Send to

Choose Destination
See comment in PubMed Commons below
Psychopharmacology (Berl). 2008 Jan;195(4):547-57. Epub 2007 Sep 22.

The neuropeptide Y Y1 receptor subtype is necessary for the anxiolytic-like effects of neuropeptide Y, but not the antidepressant-like effects of fluoxetine, in mice.

Author information

Laboratory of Clinical and Translational Studies, NIH, National Institute of Alcohol Abuse and Alcoholism, NIH, 10 Center Drive, 1-15330, Bethesda, MD 20892-1375, USA.



Neuropeptide Y (NPY) is implicated in the pathophysiology of affective illness. Multiple receptor subtypes (Y1R, Y2R, and Y5R) have been suggested to contribute to NPY's effects on rodent anxiety and depression-related behaviors.


To further elucidate the role of Y1R in (1) NPY's anxiolytic-like effects and (2) fluoxetine's antidepressant-like and neurogenesis-inducing effects.


Mice lacking Y1R were assessed for spontaneous anxiety-like behavior (open field, elevated plus-maze, and light/dark exploration test) and Pavlovian fear conditioning, and for the anxiolytic-like effects of intracerebroventricularly (icv)-administrated NPY (elevated plus-maze). Next, Y1R -/- were assessed for the antidepressant-like effects of acute fluoxetine in the forced swim test and chronic fluoxetine in the novelty-induced hypophagia test, as well as for chronic fluoxetine-induced hippocampal neurogenesis.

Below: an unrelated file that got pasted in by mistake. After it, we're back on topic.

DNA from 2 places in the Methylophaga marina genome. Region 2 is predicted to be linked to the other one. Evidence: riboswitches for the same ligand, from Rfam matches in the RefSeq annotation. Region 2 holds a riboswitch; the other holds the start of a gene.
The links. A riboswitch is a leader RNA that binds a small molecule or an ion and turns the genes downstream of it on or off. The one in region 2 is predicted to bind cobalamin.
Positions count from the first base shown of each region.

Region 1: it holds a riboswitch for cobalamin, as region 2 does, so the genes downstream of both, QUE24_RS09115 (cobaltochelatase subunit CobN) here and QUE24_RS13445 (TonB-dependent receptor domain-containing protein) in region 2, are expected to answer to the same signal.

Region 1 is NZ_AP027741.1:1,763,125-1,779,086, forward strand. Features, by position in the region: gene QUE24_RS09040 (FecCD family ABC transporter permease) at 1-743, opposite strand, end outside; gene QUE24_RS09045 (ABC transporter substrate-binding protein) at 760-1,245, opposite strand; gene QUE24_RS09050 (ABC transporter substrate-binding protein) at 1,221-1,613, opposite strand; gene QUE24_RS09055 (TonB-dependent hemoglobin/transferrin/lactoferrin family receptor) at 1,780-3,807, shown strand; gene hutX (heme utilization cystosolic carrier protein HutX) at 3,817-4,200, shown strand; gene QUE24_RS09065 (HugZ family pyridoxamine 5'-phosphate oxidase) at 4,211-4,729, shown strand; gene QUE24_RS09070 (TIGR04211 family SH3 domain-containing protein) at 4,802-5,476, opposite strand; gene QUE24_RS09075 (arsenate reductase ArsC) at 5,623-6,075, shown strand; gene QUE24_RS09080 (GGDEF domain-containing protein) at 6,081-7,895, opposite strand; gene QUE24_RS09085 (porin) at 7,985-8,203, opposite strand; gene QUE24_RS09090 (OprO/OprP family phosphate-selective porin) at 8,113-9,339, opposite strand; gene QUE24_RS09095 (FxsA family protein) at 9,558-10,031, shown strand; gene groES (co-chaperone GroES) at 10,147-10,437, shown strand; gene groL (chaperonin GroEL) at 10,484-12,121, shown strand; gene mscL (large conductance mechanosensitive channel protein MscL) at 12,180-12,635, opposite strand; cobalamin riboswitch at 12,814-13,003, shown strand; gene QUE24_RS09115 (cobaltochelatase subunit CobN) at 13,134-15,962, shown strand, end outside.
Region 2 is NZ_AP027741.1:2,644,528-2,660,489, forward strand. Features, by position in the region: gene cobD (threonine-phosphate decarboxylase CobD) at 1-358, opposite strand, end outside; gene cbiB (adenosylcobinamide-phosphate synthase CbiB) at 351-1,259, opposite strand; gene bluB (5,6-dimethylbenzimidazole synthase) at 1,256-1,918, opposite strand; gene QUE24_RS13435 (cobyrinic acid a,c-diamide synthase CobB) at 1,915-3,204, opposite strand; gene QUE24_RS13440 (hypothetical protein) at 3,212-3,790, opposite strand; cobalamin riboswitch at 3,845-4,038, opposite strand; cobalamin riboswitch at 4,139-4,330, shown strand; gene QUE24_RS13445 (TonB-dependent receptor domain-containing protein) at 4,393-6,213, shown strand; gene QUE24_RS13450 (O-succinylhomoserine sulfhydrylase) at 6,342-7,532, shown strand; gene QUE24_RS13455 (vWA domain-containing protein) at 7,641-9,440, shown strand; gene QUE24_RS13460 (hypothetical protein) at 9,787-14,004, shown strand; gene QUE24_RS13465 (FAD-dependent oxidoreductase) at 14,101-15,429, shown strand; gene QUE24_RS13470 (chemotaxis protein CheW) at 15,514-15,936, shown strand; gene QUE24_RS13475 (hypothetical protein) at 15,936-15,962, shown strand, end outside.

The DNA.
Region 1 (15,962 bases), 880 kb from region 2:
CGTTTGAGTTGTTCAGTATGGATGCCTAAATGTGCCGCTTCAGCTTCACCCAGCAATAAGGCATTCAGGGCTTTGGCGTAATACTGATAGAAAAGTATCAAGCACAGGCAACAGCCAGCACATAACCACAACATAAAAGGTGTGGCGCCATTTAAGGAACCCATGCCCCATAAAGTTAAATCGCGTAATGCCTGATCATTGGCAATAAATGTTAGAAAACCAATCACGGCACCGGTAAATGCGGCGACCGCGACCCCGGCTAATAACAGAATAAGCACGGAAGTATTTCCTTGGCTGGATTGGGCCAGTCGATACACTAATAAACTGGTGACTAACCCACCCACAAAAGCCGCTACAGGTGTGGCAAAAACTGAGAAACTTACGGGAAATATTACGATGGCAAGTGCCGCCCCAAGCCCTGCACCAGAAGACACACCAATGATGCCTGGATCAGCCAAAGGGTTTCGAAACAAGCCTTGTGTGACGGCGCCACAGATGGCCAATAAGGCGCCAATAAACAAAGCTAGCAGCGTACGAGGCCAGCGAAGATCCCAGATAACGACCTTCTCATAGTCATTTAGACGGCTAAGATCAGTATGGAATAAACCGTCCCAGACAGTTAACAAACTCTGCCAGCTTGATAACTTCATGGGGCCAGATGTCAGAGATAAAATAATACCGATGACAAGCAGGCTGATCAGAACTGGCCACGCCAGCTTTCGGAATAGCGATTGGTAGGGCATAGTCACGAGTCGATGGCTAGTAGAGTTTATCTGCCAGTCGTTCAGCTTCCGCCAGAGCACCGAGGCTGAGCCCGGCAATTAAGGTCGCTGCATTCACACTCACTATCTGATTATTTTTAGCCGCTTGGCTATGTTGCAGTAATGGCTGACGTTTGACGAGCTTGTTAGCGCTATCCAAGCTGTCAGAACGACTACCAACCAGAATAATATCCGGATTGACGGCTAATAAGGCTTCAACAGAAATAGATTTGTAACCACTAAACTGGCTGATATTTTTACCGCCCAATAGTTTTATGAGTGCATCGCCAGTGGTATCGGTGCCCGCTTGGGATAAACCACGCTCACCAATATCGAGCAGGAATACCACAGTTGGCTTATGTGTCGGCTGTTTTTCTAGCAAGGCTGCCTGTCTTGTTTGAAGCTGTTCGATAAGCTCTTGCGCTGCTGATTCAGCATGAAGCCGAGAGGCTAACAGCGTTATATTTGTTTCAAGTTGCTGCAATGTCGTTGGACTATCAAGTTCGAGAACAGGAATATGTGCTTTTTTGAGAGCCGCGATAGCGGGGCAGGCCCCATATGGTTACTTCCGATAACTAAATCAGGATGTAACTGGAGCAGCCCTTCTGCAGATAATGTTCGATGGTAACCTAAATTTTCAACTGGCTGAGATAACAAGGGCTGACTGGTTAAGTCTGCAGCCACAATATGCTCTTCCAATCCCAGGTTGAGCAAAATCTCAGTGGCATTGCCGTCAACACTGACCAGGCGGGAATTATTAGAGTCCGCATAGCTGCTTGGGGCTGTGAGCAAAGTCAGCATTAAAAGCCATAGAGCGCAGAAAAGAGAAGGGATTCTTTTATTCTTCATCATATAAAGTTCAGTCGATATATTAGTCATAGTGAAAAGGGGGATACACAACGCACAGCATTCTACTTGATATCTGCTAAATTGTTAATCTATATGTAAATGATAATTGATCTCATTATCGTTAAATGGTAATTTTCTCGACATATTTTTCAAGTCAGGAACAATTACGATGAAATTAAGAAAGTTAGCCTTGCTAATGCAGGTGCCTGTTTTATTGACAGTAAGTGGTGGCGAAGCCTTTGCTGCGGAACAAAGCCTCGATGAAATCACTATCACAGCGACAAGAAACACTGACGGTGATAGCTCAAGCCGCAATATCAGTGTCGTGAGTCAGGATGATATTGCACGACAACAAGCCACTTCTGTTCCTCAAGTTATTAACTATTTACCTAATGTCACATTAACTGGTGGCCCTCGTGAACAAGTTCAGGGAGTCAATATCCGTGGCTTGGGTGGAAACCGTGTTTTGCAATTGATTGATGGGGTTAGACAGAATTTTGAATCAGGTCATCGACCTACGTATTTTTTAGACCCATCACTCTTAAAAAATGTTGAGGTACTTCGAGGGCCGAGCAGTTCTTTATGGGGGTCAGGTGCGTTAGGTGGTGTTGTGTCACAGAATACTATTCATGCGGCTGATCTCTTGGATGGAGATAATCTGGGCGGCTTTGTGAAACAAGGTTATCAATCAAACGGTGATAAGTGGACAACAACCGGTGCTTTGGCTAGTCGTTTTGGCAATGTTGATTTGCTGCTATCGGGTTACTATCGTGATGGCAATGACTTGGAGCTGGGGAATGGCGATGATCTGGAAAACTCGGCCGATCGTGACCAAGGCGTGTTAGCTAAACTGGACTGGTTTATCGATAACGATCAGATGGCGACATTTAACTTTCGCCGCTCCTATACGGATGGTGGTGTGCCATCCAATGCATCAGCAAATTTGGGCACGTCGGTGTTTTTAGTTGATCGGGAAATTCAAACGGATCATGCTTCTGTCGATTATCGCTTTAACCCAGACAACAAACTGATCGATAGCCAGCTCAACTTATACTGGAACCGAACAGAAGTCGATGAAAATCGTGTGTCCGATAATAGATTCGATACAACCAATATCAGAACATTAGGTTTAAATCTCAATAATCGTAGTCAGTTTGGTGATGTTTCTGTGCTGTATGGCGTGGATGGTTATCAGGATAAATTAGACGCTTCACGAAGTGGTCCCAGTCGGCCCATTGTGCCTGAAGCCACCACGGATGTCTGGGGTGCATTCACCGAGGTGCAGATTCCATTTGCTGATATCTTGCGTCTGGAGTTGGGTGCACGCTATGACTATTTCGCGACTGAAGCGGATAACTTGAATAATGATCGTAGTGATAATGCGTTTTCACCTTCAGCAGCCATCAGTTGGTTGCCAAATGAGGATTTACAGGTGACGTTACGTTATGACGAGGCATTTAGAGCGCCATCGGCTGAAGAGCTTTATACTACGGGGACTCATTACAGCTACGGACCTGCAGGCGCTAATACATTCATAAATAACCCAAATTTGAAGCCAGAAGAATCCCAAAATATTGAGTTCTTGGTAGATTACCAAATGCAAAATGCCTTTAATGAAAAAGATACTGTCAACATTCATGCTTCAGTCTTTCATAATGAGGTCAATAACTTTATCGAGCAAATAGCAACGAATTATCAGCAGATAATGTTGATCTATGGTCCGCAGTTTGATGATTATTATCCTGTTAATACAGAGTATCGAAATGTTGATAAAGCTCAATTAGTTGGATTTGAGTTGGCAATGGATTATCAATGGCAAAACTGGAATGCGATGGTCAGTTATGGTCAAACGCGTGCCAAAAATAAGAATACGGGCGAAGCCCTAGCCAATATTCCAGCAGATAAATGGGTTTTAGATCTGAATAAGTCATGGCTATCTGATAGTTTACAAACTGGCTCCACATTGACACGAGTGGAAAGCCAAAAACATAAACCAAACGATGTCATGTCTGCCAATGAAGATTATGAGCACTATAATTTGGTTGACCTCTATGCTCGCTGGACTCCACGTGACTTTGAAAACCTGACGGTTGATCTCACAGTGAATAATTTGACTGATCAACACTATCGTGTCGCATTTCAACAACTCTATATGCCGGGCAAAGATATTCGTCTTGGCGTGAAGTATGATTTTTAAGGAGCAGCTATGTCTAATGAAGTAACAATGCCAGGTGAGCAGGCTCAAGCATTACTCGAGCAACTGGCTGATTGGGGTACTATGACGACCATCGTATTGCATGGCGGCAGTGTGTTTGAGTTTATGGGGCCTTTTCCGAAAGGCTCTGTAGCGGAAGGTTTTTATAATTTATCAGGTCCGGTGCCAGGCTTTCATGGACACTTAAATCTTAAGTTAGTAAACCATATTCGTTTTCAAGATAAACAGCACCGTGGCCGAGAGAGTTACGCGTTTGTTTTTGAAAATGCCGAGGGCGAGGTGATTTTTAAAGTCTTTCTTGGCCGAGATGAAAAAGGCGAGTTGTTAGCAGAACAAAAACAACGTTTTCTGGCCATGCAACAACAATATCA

Y1R -/- exhibited largely normal baseline behavior as compared to +/+ littermate controls. Intraventricular administration of NPY in Y1R -/- mice failed to produce the normal anxiolytic-like effect in the elevated plus-maze test seen in +/+ mice. Y1R mutant mice showed higher immobility in the forced swim test and longer latencies in the novelty-induced hypophagia test. In addition, Y1R -/- mice responded normally to the acute and chronic effects of fluoxetine treatment in the forced swim test and the novelty-induced hypophagia test, respectively, as well as increased neuronal precursor cell proliferation in the hippocampus.


These data demonstrate that Y1R is necessary for the anxiolytic-like effects of icv NPY, but not for the antidepressant-like or neurogenesis-inducing effects of fluoxetine. The present study supports targeting Y1R as a novel therapeutic target for anxiety disorders.

[Indexed for MEDLINE]
PubMed Commons home

PubMed Commons

How to join PubMed Commons

    Supplemental Content

    Full text links

    Icon for Springer
    Loading ...
    Support Center